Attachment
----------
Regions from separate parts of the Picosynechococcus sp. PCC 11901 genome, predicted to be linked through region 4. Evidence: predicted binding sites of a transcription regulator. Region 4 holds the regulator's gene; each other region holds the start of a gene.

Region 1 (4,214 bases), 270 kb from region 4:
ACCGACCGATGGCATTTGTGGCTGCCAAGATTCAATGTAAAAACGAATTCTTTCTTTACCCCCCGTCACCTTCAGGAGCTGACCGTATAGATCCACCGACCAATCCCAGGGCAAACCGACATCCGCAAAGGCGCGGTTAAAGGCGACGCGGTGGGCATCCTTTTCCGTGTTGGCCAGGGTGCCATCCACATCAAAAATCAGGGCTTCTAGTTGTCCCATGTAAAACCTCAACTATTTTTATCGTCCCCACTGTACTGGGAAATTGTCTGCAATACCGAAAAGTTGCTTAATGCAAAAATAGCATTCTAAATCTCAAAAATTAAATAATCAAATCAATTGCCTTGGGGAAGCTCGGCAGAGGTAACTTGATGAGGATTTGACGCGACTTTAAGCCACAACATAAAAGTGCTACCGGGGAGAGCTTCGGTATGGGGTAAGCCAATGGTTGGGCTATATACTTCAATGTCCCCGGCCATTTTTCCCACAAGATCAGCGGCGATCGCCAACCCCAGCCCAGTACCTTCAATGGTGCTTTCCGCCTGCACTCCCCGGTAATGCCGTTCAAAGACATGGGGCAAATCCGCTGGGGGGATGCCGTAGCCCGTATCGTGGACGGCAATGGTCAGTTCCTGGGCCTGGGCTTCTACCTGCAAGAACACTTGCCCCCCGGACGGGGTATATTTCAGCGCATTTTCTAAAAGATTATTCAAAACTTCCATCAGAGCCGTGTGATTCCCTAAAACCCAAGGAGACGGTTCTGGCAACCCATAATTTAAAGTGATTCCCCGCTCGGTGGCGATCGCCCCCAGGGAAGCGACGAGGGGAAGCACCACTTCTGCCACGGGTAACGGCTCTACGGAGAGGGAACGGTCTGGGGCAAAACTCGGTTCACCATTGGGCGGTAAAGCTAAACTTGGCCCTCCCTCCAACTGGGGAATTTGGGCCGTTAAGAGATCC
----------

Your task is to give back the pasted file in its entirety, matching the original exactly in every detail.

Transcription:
Regions from separate parts of the Picosynechococcus sp. PCC 11901 genome, predicted to be linked through region 4. Evidence: predicted binding sites of a transcription regulator. Region 4 holds the regulator's gene; each other region holds the start of a gene.

Region 1 (4,214 bases), 270 kb from region 4:
ACCGACCGATGGCATTTGTGGCTGCCAAGATTCAATGTAAAAACGAATTCTTTCTTTACCCCCCGTCACCTTCAGGAGCTGACCGTATAGATCCACCGACCAATCCCAGGGCAAACCGACATCCGCAAAGGCGCGGTTAAAGGCGACGCGGTGGGCATCCTTTTCCGTGTTGGCCAGGGTGCCATCCACATCAAAAATCAGGGCTTCTAGTTGTCCCATGTAAAACCTCAACTATTTTTATCGTCCCCACTGTACTGGGAAATTGTCTGCAATACCGAAAAGTTGCTTAATGCAAAAATAGCATTCTAAATCTCAAAAATTAAATAATCAAATCAATTGCCTTGGGGAAGCTCGGCAGAGGTAACTTGATGAGGATTTGACGCGACTTTAAGCCACAACATAAAAGTGCTACCGGGGAGAGCTTCGGTATGGGGTAAGCCAATGGTTGGGCTATATACTTCAATGTCCCCGGCCATTTTTCCCACAAGATCAGCGGCGATCGCCAACCCCAGCCCAGTACCTTCAATGGTGCTTTCCGCCTGCACTCCCCGGTAATGCCGTTCAAAGACATGGGGCAAATCCGCTGGGGGGATGCCGTAGCCCGTATCGTGGACGGCAATGGTCAGTTCCTGGGCCTGGGCTTCTACCTGCAAGAACACTTGCCCCCCGGACGGGGTATATTTCAGCGCATTTTCTAAAAGATTATTCAAAACTTCCATCAGAGCCGTGTGATTCCCTAAAACCCAAGGAGACGGTTCTGGCAACCCATAATTTAAAGTGATTCCCCGCTCGGTGGCGATCGCCCCCAGGGAAGCGACGAGGGGAAGCACCACTTCTGCCACGGGTAACGGCTCTACGGAGAGGGAACGGTCTGGGGCAAAACTCGGTTCACCATTGGGCGGTAAAGCTAAACTTGGCCCTCCCTCCAACTGGGGAATTTGGGCCGTTAAGAGATCC